LandWatch engages in the public process in a variety of ways. For this project, here is a list of our engagement strategies.

  • Letter: LandWatch Supports LAFCO’s Position (66K PDF)
    LandWatch supports the Local Agency Formation Commission’s (LAFCO) staff recommendation that the Commission approve MCWD’s Ord Community Sphere Amendment and Annexation Proposal in its current form, without adding additional parcels that have not been reviewed under CEQA. (04.21.19)
  • Letter: Water and Sewer Services Agreement (52K PDF file)
    LandWatch has had a continuing concern that MCWD not commit itself to provide any additional groundwater to serve new development without first completing an Environmental Impact Report (EIR) and yet these agreements provide that commitment to serve with no environmental review. (03.22.19)
  • Amicus Brief: LandWatch Supports District’s Lawsuit (62K PDF)
    LandWatch filed and served an amicus letter in support of the (refiled) petitions for California Supreme Court review of the CPUC actions certifying the desal EIR and granting Cal-Am permission to proceed with the desal project. (02.05.19)
  • Settlement: LandWatch Agrees to Terms on Lawsuit (4.5M PDF)
    A settlement agreement between LandWatch, Keep Fort Ord Wild, and the Marina Coast Water District caps the number of residential units allowed to be built on the former Fort Ord lands served by the District.  The cap is 6,160 units and many developers will now race to get a portion of that number before the cap is reached. (09.19.18)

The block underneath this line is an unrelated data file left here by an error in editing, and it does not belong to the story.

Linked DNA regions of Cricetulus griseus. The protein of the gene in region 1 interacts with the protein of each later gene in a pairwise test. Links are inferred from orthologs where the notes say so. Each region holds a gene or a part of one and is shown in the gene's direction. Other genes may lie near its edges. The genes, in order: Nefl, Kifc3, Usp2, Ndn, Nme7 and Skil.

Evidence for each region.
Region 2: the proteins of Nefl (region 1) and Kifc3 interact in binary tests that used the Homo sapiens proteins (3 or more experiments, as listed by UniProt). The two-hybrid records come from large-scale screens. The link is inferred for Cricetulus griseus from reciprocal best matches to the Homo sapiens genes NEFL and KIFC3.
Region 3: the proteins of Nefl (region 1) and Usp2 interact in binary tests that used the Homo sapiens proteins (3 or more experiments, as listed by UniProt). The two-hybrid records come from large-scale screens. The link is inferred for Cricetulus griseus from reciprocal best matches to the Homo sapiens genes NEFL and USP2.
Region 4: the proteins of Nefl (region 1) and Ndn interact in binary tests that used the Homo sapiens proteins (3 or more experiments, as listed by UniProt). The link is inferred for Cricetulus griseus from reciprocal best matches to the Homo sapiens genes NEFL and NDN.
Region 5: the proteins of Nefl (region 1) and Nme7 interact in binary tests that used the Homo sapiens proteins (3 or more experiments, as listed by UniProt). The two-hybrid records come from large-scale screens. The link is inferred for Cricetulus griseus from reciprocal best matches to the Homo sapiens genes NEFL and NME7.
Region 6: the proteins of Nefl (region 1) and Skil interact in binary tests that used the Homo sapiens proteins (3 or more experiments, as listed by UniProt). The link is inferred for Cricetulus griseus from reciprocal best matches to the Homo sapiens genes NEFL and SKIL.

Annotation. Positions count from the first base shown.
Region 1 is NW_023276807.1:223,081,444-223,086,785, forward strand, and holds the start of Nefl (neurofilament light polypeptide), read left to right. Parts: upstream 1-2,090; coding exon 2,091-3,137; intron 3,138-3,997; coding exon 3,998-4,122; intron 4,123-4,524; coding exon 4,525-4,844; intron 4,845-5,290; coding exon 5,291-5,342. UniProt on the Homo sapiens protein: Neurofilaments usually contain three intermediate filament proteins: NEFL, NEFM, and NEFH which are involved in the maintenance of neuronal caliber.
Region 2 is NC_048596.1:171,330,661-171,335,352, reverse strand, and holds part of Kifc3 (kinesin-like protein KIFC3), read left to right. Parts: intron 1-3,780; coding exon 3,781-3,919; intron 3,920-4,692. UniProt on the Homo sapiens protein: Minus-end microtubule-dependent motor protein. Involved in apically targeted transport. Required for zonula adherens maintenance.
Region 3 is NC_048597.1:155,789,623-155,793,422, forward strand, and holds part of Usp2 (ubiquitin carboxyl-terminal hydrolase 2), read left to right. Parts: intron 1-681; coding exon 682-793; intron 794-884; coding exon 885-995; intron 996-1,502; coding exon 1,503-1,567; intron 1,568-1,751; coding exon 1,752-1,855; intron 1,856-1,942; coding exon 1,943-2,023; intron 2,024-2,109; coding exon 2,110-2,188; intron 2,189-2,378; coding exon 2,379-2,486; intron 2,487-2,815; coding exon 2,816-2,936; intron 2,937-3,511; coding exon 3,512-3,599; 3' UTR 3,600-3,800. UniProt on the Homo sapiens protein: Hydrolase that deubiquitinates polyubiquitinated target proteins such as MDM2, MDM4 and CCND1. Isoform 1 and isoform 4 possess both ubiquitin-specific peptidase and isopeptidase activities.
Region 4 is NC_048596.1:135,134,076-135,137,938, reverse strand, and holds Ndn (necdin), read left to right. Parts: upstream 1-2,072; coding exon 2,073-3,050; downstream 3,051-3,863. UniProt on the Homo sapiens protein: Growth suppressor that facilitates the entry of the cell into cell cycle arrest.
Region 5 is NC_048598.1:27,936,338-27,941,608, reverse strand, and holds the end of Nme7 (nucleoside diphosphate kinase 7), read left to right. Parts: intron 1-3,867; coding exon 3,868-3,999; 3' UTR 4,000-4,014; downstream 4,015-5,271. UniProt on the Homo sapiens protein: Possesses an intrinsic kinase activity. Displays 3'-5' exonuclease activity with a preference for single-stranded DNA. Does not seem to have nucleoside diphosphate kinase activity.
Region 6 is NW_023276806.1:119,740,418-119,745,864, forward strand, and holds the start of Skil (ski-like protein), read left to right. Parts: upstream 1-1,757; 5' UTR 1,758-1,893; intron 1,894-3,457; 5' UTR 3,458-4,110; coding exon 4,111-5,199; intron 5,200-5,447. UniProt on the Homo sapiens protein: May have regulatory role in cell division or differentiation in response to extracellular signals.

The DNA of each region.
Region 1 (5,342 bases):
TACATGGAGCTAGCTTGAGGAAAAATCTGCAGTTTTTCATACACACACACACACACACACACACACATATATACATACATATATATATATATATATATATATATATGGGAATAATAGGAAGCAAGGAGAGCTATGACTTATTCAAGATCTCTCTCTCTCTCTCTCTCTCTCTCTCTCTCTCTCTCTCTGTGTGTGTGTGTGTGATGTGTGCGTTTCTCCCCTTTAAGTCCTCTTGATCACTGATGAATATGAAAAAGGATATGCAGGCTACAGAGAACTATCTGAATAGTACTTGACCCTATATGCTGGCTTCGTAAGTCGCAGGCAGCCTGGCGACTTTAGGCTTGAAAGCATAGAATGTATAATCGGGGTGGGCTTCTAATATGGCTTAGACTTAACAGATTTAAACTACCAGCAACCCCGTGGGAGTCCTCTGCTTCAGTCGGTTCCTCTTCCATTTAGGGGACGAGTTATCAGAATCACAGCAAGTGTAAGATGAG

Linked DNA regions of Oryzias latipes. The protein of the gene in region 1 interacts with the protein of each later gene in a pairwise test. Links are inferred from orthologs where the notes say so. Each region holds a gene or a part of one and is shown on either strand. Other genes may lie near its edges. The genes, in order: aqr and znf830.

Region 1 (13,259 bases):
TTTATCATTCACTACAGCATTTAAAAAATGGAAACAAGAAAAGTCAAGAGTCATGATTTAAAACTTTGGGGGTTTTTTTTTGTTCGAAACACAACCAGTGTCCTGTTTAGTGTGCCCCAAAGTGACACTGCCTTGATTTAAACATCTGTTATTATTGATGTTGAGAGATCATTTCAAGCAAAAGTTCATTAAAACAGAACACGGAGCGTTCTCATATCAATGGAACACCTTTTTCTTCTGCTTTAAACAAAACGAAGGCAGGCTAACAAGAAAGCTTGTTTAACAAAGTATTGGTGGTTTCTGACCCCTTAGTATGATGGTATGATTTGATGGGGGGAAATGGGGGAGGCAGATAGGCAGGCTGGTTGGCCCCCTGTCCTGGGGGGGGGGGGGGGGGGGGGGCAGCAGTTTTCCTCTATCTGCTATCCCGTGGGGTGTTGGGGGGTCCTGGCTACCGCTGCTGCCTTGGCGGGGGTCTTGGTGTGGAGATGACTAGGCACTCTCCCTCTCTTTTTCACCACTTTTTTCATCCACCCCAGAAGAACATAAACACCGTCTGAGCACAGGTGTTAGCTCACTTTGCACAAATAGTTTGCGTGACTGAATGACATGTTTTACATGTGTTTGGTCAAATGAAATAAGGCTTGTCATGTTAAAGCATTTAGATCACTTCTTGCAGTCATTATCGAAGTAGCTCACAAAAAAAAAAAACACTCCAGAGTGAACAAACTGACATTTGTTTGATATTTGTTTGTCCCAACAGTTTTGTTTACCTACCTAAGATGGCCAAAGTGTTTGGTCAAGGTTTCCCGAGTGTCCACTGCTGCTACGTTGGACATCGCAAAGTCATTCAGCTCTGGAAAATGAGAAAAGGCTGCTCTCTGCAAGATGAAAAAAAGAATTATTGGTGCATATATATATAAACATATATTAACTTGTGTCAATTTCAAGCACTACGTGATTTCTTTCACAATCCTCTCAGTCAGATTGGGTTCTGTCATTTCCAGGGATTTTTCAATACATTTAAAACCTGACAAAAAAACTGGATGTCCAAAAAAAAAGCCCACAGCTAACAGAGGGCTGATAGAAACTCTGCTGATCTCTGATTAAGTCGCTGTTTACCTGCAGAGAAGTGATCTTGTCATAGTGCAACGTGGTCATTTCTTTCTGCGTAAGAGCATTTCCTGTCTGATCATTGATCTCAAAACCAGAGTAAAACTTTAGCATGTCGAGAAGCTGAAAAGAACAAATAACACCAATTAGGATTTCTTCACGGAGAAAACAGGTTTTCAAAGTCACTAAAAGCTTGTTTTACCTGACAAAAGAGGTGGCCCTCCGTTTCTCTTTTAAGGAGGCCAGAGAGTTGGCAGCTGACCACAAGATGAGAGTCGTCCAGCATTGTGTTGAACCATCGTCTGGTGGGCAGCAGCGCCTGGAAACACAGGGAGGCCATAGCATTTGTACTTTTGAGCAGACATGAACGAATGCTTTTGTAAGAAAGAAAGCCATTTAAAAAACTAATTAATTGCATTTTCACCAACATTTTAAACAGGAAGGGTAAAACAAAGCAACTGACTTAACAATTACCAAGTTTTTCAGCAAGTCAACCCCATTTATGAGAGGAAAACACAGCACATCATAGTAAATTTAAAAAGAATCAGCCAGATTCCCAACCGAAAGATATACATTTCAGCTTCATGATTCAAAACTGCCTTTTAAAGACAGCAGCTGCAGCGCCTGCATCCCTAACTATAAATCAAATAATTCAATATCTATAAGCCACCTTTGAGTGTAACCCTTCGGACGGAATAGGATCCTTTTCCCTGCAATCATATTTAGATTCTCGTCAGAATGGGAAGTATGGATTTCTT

• Letter: LandWatch Comments on Water Supply Assessment (57K PDF)
    LandWatch challenges the Marina Coast Water District’s faulty water supply assessment for Campus Town, since there is no reliable water supply. The Assessment wrongly assumes 6,600 acre-feet of water per year is available for use in the Ord Community and fails to acknowledge the serious adverse impacts to the deep aquifer with the additional pumping. (06.15.18)
  • Lawsuit: LandWatch (142K PDF) and Keep Fort Ord Wild (1.5M PDF)